Clarification of leftmost maximal periodicities

Main describes an algorithm for detecting all 'leftmost maximal' periodicities in a string in linear time, using the following definitions:

• A periodicity of a string $x$ a nonempty substring of $x$ of the form $p^mq$ with $m\ge2$ and $q$ a proper prefix of $p$.
• A leftmost periodicity of $x$ is a periodicity $x[i] \dots x[j]$ such that if $x[i] \dots x[j] = x[i'] \dots x[j']$ then $i \le j$.
• A periodicity $x[i] \dots x[j]$ with period $k$ is maximal if:
1. $i = 1$ or $x[i - 1] \dots x[j]$ is not a periodicity with period $k$, and
2. $j = |x|$ or $x[i] \dots x[j + 1]$ is not a periodicity with period $k$

Main goes on to present a theorem (3.4): given an s-factorisation of a string $x=u_1 \dots u_k$ and let $r$ be a periodicity of $x$, with leftmost occurrence of $r$ at $x[i] \dots x[j]$, and with the $j^{th}$ position of $x$ within $u_h$, then the $i^{th}$ position of $x$ occurs before $u_h$.

This theorem forms the basis of the algorithm for computing 'leftmost maximal' periodicities of a given string $x$. The algorithm finds all maximal periodicities of $t_hu_h$ for $2 \le h \le k$ where $t_h$ is a substring of length $2|u_{h-1}| + |u_h|$ that immediately precedes $u_h$, such that each periodicity begins in $t_h$ and ends in $u_h$.

My question concerns the meaning of "leftmost maximal", particularly if this should be read "periodicities that are both leftmost and maximal", or "maximal periodicities that are leftmost". To clarify the distinction, consider the string $x=aaabcaabd$. Clearly the periodicity $aaa$ starting at $x[1]$ is leftmost maximal under both interpretations, but is the periodicity $aa$ starting at $x[6]$ also leftmost maximal? According the the first interpretation, it isn't, and $x$ only has one leftmost maximal periodicity. According to the second, it is, and $x$ has two leftmost maximal periodicities.

It seems to me that Main's algorithm gives 'leftmost maximal' periodicities of the first kind: the s-factorisation of $aaabcaabd$ is $a|aa|b|c|aab|d$, hence the second $aa$ periodicity starting at $x[6]$ will not be included as it is contained entirely in a single s-factor ($u_5 = aab$).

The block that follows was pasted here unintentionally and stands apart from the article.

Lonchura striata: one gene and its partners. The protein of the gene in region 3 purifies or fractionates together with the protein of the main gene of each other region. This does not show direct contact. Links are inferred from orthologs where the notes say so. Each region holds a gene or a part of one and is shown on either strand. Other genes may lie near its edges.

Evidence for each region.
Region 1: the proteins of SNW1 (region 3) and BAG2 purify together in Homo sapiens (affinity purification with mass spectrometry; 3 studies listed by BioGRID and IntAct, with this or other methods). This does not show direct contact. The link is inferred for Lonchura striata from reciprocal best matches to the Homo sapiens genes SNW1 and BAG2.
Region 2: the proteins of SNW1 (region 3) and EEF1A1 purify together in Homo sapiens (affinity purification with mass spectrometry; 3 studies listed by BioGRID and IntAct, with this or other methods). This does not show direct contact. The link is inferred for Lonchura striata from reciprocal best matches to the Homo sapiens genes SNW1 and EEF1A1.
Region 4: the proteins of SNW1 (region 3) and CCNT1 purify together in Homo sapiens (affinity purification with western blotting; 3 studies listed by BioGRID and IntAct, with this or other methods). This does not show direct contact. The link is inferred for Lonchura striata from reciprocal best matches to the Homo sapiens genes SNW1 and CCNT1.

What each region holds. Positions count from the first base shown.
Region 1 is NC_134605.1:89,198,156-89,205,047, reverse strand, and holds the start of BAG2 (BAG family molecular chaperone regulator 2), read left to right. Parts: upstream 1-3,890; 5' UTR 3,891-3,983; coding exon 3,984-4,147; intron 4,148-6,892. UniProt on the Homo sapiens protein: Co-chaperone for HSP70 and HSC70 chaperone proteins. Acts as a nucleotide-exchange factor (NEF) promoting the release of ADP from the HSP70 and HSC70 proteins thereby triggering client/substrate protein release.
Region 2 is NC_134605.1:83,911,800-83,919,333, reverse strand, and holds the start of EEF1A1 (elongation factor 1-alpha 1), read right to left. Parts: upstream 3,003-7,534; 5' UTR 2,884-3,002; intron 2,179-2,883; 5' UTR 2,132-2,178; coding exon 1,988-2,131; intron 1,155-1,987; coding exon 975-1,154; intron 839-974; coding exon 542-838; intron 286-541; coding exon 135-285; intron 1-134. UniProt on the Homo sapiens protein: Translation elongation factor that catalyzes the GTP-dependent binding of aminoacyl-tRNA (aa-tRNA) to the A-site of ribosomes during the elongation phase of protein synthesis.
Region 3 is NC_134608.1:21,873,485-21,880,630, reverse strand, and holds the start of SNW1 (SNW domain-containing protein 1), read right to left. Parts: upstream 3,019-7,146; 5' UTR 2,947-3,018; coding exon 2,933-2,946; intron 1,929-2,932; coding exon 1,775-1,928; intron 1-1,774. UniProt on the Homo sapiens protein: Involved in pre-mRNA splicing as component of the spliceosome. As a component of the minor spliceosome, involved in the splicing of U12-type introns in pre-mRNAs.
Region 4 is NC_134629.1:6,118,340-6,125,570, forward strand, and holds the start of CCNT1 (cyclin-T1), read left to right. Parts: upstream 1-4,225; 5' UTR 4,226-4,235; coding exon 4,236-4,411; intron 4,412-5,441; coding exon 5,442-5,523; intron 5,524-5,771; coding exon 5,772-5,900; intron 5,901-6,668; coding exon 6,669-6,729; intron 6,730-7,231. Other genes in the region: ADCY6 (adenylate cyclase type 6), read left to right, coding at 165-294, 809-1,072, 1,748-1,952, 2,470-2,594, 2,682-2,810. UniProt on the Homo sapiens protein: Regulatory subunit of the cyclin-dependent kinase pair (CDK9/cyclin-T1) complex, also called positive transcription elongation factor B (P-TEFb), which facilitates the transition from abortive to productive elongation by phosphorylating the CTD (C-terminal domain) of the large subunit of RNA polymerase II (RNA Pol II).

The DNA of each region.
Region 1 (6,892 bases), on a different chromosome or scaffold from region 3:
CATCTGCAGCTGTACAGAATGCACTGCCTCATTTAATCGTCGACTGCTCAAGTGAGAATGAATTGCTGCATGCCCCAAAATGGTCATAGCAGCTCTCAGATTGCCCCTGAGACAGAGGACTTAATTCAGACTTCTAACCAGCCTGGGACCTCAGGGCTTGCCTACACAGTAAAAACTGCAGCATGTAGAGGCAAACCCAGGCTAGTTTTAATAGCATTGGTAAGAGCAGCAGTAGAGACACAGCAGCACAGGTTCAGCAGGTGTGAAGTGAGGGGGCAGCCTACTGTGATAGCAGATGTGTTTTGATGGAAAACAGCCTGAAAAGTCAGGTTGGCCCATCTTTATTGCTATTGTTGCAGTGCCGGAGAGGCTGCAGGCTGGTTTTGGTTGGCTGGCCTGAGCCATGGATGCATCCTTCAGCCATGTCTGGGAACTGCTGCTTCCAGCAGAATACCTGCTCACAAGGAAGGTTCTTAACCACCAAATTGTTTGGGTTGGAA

However, as best as I can tell, the result of Kolpakov and Kucherov, for computing all maximal periodicities of string in linear time, assumes the second definition. Kolpakov and Kucherov use Main's result as a key component of their algorithm.

• Can you please clarify why this question is important to you? Enumeration of all occurrences certainly doesn’t care which one is leftmost. – Dmitri Urbanowicz May 28 '18 at 10:41
• @DmitriUrbanowicz Because it's important to know what an algorithm is, or is not, computing. I also gave a specific example which shows the importance. I also do not understand how Kolpakov & Kucherov achieve their result unless Main's algorithm computes 'maximal periodicities that are leftmost' - which it seems is not the case. – Daniel May 28 '18 at 10:50
• Yes, the example shows the difference. But it doesn’t explain what’s behind your “as best as I can tell”. Where exactly (as you think) result of Kolpakov and Kucherov would fail due to this difference? – Dmitri Urbanowicz May 28 '18 at 15:54

1. It may report some nonmaximal periodicity, which is suffix of $t_h u_h$ and still can be extended to the right.
Kolpakov and Kucherov slightly modify Main's algorithm to exclude suffixes of $t_h u_h$ but allow either $t_h$ or $u_h$ to be empty. This way the algorithm never reports nonmaximal periodicities and at the same time finds every occurrence of maximal periodicity that either spans several s-factors or touches their boundaries.